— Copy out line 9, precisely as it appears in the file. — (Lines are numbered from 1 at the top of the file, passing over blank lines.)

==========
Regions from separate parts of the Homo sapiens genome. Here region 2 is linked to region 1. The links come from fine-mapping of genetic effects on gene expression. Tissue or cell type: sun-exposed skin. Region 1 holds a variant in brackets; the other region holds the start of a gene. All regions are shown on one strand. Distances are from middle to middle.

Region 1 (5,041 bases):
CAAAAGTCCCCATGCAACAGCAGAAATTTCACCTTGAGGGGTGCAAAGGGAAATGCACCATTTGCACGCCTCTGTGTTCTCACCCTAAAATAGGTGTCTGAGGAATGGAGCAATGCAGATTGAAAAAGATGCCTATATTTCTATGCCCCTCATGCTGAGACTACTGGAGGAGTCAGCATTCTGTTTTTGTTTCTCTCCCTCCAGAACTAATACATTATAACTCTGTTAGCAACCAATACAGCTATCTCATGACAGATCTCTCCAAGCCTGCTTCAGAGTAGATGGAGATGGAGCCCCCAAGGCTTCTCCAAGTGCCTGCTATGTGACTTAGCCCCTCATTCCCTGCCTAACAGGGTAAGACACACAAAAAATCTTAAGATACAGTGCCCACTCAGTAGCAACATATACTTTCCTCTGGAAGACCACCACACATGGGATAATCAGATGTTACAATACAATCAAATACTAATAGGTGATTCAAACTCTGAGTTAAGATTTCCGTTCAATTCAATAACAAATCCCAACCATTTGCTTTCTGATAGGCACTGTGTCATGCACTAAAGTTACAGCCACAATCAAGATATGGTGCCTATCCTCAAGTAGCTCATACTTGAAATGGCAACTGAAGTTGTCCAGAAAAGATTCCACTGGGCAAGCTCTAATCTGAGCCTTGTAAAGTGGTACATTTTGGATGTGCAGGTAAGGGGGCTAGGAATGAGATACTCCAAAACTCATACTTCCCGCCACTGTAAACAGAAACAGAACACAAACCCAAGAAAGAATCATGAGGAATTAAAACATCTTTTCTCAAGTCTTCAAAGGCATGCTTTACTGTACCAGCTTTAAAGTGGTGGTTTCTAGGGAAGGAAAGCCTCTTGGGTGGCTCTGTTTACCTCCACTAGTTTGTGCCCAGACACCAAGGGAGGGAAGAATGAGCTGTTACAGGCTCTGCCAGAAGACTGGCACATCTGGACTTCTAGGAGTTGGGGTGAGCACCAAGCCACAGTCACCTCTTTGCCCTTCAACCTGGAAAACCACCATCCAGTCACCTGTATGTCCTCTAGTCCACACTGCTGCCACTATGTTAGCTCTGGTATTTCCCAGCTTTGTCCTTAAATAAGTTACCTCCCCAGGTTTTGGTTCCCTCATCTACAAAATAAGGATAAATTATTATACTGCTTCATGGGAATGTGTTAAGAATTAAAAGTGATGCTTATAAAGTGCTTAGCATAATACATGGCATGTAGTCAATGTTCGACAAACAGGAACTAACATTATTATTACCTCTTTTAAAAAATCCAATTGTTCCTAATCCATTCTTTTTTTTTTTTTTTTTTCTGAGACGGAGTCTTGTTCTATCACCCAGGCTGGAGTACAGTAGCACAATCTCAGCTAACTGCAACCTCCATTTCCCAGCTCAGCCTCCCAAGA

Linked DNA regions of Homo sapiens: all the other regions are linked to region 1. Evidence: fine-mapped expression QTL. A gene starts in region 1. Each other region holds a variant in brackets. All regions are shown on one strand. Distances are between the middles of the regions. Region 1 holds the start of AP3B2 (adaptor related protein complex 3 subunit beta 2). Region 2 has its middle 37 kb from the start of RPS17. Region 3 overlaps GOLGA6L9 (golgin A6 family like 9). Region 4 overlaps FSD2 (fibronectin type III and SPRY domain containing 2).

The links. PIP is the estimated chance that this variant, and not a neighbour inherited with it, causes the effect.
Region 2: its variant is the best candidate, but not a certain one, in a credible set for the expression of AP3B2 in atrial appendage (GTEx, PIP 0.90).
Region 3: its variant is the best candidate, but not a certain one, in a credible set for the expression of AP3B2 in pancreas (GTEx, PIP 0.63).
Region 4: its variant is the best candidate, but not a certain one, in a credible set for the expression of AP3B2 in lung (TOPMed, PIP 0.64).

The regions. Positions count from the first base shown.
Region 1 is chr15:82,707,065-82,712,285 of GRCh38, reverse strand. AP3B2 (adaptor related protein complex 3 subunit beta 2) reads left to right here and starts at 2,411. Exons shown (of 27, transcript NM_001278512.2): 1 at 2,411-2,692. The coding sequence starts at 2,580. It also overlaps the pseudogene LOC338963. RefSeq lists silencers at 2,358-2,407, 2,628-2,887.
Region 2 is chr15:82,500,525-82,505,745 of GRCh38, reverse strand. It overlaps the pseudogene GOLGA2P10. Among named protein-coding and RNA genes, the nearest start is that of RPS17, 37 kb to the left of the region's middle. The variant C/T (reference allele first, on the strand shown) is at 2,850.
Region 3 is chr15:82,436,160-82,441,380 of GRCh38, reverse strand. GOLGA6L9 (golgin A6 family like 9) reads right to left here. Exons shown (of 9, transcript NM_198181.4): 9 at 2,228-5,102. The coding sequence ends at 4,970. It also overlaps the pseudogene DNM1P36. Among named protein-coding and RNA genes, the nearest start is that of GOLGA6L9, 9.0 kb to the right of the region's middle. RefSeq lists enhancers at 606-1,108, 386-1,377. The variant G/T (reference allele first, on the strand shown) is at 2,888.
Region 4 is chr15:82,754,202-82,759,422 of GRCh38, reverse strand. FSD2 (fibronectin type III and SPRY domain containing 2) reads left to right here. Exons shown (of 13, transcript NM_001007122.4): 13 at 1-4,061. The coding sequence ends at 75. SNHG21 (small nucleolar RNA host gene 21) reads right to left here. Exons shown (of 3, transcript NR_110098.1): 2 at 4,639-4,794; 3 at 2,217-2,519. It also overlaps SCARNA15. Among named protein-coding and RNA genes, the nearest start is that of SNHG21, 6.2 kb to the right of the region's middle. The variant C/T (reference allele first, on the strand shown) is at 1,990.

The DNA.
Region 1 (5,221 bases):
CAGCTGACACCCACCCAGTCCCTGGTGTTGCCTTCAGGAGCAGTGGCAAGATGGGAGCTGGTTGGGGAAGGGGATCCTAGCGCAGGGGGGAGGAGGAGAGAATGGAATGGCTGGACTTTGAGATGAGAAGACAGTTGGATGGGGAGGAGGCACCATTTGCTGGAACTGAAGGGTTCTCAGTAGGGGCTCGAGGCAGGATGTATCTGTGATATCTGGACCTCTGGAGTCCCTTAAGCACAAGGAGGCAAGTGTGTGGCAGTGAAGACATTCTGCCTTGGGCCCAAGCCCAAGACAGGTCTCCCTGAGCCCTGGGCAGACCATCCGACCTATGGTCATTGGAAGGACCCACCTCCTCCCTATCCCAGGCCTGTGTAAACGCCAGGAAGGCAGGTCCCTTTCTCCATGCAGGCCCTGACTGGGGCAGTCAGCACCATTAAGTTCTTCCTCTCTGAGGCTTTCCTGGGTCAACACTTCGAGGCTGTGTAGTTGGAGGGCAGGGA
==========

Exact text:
The regions. Positions count from the first base shown.